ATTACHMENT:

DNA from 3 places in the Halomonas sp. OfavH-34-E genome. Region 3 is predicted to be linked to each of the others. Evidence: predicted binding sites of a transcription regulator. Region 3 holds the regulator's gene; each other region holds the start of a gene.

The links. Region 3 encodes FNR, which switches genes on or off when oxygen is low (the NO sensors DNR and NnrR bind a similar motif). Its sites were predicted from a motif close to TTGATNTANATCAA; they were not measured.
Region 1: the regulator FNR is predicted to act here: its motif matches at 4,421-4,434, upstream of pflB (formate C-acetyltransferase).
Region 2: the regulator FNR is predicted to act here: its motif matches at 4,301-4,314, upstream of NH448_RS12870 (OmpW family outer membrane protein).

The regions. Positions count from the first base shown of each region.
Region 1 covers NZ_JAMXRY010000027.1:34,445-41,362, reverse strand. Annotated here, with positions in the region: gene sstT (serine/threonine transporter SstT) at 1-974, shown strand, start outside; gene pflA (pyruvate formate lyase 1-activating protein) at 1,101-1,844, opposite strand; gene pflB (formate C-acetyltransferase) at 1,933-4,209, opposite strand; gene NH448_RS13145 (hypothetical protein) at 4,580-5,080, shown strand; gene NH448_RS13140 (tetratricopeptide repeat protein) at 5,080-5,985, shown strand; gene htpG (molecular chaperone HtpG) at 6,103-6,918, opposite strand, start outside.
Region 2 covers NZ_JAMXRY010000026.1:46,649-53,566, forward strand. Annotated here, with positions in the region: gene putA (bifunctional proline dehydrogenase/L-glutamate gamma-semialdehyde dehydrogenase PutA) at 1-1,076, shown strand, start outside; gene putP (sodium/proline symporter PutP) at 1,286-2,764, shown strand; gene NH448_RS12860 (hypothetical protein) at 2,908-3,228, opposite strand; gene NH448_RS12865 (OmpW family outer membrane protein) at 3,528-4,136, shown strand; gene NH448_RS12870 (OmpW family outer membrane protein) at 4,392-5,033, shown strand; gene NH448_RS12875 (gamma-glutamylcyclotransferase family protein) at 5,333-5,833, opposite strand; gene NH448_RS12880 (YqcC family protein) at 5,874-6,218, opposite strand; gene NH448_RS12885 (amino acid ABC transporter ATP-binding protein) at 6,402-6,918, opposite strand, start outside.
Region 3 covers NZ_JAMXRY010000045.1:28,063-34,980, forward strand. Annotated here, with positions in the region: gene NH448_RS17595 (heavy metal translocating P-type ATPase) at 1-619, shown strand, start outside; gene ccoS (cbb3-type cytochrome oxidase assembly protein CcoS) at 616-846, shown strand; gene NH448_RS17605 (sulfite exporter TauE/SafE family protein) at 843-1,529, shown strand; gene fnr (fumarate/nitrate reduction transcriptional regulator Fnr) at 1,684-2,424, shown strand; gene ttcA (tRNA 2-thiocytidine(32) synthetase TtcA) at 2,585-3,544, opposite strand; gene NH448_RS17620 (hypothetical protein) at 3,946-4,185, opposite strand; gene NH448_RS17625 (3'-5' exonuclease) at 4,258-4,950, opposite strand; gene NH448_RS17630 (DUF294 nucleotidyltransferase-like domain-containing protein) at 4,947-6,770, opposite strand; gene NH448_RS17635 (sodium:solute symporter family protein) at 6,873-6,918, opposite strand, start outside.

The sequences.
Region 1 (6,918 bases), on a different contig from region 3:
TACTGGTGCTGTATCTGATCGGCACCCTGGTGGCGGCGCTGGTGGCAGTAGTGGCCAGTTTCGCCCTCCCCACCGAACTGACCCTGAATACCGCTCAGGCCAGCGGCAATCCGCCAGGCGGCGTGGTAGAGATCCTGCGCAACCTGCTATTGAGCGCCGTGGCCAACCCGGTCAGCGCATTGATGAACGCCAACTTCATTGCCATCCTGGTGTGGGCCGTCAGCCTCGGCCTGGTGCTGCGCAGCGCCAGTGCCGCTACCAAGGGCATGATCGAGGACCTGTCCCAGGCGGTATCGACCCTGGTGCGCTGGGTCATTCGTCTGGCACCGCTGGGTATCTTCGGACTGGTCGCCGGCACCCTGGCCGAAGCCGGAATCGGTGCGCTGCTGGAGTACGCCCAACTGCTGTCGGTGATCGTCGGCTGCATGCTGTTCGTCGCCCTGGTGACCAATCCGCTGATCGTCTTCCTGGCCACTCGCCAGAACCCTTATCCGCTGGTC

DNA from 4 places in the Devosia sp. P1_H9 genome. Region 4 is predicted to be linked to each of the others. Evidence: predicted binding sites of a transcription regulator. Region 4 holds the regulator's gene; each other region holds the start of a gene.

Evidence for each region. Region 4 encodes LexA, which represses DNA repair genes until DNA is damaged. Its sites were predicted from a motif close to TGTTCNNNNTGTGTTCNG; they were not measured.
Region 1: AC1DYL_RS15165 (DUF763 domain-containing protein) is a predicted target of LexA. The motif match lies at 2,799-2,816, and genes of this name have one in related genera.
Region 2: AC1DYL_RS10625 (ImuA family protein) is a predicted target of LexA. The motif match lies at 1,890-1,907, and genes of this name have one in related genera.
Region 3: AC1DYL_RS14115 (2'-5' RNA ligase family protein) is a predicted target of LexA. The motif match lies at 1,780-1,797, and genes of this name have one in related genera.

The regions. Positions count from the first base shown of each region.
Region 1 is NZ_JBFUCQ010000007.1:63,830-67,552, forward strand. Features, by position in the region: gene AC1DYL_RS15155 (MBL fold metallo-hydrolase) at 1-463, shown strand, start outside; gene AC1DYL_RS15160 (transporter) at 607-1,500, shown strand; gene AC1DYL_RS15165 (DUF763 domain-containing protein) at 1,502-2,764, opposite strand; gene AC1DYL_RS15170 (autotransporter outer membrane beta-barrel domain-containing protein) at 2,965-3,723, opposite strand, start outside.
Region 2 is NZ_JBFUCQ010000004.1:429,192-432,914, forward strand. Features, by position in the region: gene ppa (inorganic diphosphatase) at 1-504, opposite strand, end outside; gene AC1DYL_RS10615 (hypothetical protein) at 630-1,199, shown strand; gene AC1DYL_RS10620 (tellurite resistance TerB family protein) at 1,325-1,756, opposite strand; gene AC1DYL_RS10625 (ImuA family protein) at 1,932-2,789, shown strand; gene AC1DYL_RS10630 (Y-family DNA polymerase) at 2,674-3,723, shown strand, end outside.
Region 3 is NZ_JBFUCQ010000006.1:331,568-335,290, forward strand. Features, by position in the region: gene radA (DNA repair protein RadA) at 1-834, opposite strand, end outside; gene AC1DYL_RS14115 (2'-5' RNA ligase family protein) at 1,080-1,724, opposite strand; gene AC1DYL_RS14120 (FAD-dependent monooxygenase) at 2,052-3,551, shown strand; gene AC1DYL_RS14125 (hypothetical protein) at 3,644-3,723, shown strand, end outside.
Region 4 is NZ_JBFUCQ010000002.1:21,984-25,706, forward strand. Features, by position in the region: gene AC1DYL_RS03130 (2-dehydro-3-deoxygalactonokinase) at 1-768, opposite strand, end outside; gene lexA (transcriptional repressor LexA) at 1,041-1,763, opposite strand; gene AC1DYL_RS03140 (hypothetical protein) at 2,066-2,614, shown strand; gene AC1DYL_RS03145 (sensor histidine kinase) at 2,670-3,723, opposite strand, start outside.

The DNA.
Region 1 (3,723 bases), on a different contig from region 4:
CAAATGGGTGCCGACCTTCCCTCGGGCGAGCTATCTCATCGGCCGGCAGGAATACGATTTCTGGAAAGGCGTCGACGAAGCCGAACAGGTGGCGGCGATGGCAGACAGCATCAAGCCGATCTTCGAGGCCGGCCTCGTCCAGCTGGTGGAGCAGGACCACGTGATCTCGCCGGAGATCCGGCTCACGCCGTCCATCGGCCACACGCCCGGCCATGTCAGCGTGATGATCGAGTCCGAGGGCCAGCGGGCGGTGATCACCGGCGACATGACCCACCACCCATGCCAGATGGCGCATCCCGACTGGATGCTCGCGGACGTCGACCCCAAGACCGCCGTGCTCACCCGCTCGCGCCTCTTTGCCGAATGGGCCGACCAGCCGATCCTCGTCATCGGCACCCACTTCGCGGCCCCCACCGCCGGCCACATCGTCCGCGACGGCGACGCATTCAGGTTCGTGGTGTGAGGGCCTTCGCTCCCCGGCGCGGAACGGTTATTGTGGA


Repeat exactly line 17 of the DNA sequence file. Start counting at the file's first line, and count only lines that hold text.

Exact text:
The regions. Positions count from the first base shown of each region.